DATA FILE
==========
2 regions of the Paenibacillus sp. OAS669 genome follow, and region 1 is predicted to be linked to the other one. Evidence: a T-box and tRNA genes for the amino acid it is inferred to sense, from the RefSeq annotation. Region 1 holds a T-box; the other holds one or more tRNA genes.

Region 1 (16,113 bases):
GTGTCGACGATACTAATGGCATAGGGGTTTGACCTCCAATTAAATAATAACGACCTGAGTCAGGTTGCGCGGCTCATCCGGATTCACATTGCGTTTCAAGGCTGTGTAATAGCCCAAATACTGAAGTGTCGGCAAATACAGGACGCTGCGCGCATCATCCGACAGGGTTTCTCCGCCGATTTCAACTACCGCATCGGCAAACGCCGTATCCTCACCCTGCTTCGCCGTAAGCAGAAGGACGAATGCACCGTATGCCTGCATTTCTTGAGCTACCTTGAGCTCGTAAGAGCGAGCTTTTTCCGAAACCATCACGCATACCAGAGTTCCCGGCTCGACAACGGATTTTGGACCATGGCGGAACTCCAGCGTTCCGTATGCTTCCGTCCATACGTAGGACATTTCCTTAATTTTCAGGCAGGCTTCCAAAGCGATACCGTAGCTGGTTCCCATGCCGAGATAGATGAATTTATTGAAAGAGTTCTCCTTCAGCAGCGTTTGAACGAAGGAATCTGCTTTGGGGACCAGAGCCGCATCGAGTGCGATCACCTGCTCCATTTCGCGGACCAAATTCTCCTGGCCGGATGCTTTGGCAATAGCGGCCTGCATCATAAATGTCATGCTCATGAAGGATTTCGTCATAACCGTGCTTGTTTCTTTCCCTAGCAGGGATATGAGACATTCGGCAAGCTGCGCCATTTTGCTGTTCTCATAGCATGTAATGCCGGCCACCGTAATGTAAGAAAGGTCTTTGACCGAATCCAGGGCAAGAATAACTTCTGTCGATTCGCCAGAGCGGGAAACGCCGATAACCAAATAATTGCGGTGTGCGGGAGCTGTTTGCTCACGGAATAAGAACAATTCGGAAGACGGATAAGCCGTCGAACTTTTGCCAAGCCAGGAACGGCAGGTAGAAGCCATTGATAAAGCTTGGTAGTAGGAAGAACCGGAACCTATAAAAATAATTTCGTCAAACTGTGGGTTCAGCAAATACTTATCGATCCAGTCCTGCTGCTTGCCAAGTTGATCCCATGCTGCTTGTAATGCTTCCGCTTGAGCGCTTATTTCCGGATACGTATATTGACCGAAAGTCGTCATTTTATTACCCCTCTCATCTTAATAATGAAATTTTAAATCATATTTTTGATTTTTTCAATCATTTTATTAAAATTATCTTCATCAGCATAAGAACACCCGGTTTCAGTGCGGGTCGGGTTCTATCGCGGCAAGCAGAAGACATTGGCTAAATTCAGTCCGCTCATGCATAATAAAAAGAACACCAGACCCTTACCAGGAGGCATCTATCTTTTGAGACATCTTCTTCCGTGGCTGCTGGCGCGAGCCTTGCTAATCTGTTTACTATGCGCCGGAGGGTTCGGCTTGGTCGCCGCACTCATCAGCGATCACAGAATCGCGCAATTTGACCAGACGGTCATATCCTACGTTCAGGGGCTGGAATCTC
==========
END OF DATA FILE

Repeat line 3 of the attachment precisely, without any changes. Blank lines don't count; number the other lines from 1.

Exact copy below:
GTGTCGACGATACTAATGGCATAGGGGTTTGACCTCCAATTAAATAATAACGACCTGAGTCAGGTTGCGCGGCTCATCCGGATTCACATTGCGTTTCAAGGCTGTGTAATAGCCCAAATACTGAAGTGTCGGCAAATACAGGACGCTGCGCGCATCATCCGACAGGGTTTCTCCGCCGATTTCAACTACCGCATCGGCAAACGCCGTATCCTCACCCTGCTTCGCCGTAAGCAGAAGGACGAATGCACCGTATGCCTGCATTTCTTGAGCTACCTTGAGCTCGTAAGAGCGAGCTTTTTCCGAAACCATCACGCATACCAGAGTTCCCGGCTCGACAACGGATTTTGGACCATGGCGGAACTCCAGCGTTCCGTATGCTTCCGTCCATACGTAGGACATTTCCTTAATTTTCAGGCAGGCTTCCAAAGCGATACCGTAGCTGGTTCCCATGCCGAGATAGATGAATTTATTGAAAGAGTTCTCCTTCAGCAGCGTTTGAACGAAGGAATCTGCTTTGGGGACCAGAGCCGCATCGAGTGCGATCACCTGCTCCATTTCGCGGACCAAATTCTCCTGGCCGGATGCTTTGGCAATAGCGGCCTGCATCATAAATGTCATGCTCATGAAGGATTTCGTCATAACCGTGCTTGTTTCTTTCCCTAGCAGGGATATGAGACATTCGGCAAGCTGCGCCATTTTGCTGTTCTCATAGCATGTAATGCCGGCCACCGTAATGTAAGAAAGGTCTTTGACCGAATCCAGGGCAAGAATAACTTCTGTCGATTCGCCAGAGCGGGAAACGCCGATAACCAAATAATTGCGGTGTGCGGGAGCTGTTTGCTCACGGAATAAGAACAATTCGGAAGACGGATAAGCCGTCGAACTTTTGCCAAGCCAGGAACGGCAGGTAGAAGCCATTGATAAAGCTTGGTAGTAGGAAGAACCGGAACCTATAAAAATAATTTCGTCAAACTGTGGGTTCAGCAAATACTTATCGATCCAGTCCTGCTGCTTGCCAAGTTGATCCCATGCTGCTTGTAATGCTTCCGCTTGAGCGCTTATTTCCGGATACGTATATTGACCGAAAGTCGTCATTTTATTACCCCTCTCATCTTAATAATGAAATTTTAAATCATATTTTTGATTTTTTCAATCATTTTATTAAAATTATCTTCATCAGCATAAGAACACCCGGTTTCAGTGCGGGTCGGGTTCTATCGCGGCAAGCAGAAGACATTGGCTAAATTCAGTCCGCTCATGCATAATAAAAAGAACACCAGACCCTTACCAGGAGGCATCTATCTTTTGAGACATCTTCTTCCGTGGCTGCTGGCGCGAGCCTTGCTAATCTGTTTACTATGCGCCGGAGGGTTCGGCTTGGTCGCCGCACTCATCAGCGATCACAGAATCGCGCAATTTGACCAGACGGTCATATCCTACGTTCAGGGGCTGGAATCTC